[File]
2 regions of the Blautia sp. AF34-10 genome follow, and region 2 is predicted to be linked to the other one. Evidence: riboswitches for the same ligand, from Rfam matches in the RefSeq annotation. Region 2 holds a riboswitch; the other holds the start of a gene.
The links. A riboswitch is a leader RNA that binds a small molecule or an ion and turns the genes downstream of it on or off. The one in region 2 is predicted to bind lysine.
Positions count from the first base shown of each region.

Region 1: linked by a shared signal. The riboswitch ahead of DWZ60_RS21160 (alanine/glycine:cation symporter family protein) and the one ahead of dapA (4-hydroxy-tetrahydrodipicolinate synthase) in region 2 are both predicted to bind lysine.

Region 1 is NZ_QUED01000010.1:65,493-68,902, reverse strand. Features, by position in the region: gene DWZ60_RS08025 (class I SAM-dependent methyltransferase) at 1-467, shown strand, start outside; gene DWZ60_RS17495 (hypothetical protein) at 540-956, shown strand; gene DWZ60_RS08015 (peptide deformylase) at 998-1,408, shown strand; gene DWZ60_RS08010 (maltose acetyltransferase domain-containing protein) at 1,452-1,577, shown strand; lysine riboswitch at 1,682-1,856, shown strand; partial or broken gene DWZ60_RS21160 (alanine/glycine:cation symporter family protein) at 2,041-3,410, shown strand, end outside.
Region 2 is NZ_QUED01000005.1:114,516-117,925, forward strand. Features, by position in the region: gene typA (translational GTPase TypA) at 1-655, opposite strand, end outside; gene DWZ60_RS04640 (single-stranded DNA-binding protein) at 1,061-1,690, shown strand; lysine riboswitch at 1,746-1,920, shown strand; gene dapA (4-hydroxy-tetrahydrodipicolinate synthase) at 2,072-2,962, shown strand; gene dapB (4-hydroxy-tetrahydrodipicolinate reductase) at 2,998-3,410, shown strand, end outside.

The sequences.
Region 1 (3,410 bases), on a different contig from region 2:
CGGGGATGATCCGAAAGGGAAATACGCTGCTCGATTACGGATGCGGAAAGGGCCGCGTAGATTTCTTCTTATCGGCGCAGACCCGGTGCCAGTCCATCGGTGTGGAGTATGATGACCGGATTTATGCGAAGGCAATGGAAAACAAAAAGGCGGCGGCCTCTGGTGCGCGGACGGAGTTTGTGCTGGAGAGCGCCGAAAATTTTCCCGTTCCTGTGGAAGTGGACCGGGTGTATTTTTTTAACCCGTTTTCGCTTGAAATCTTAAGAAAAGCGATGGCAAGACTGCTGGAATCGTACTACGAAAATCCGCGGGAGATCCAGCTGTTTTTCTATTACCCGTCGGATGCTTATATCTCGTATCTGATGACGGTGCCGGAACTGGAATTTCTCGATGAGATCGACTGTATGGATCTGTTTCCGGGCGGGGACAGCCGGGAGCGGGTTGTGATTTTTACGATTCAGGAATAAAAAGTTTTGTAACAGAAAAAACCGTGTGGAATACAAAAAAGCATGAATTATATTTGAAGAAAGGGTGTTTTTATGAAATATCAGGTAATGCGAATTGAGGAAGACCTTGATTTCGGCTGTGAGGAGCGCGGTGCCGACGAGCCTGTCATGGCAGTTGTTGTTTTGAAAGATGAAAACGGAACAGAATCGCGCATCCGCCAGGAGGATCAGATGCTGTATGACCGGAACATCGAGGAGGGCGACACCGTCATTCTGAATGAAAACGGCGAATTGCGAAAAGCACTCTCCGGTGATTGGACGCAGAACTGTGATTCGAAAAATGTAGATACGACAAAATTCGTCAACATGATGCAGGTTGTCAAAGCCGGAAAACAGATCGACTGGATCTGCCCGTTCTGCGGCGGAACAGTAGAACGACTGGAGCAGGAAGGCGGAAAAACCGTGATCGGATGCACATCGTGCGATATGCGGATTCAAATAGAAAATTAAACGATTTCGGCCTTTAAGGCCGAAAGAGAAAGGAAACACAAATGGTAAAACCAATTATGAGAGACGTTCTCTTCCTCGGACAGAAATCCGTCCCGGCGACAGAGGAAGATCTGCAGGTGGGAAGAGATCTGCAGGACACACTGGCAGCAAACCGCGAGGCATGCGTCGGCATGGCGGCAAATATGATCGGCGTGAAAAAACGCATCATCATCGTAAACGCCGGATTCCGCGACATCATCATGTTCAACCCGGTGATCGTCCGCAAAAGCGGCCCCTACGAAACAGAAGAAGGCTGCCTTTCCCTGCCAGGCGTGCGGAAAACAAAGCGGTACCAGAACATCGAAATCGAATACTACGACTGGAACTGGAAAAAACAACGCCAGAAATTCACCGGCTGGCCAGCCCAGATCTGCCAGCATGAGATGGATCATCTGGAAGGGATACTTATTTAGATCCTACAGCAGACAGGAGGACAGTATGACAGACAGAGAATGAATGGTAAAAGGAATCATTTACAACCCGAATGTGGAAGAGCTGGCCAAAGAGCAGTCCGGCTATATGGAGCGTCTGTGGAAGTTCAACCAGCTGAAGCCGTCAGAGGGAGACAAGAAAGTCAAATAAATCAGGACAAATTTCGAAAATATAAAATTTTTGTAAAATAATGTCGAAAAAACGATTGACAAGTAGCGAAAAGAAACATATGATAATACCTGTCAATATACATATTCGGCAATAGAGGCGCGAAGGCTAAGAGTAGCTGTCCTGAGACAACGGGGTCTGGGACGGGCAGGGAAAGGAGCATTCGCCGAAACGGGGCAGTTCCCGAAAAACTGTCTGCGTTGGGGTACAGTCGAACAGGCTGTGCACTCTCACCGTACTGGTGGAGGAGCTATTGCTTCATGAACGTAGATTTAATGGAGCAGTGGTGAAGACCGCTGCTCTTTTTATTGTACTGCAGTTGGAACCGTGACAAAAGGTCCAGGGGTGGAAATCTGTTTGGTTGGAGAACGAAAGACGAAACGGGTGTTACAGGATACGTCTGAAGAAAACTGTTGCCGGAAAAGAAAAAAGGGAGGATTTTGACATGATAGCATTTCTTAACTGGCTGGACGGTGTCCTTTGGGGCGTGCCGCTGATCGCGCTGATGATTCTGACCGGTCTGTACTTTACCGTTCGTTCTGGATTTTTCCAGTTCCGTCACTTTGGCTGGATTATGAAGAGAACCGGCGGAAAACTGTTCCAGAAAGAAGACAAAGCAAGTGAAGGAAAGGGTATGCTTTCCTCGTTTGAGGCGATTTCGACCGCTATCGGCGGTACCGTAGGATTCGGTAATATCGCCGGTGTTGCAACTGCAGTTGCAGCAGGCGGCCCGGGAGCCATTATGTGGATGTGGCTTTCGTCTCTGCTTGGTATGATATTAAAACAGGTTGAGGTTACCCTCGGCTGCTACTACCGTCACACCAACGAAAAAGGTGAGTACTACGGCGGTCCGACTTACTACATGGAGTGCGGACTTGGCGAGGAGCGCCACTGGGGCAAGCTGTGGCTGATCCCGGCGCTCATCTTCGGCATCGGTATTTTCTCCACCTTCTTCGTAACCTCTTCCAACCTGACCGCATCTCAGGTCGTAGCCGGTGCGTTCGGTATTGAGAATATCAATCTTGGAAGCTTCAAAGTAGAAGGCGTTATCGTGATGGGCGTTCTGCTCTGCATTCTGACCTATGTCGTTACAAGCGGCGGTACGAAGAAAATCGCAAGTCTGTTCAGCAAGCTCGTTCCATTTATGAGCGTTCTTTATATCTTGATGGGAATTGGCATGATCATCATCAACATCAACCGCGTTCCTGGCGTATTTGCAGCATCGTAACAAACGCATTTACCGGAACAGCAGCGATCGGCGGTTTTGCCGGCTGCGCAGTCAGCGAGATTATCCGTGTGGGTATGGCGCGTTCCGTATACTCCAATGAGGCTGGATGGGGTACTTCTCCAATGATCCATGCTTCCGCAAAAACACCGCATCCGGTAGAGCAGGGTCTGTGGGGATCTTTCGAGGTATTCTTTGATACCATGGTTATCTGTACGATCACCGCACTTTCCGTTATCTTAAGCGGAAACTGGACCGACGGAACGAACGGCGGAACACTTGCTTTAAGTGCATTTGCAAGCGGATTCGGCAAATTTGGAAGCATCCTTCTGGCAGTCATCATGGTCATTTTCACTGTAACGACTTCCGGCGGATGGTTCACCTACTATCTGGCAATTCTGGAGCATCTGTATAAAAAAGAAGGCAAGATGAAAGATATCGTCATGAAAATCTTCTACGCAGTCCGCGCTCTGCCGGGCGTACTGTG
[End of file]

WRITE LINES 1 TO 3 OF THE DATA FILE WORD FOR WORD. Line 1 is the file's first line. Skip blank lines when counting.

2 regions of the Blautia sp. AF34-10 genome follow, and region 2 is predicted to be linked to the other one. Evidence: riboswitches for the same ligand, from Rfam matches in the RefSeq annotation. Region 2 holds a riboswitch; the other holds the start of a gene.
The links. A riboswitch is a leader RNA that binds a small molecule or an ion and turns the genes downstream of it on or off. The one in region 2 is predicted to bind lysine.
Positions count from the first base shown of each region.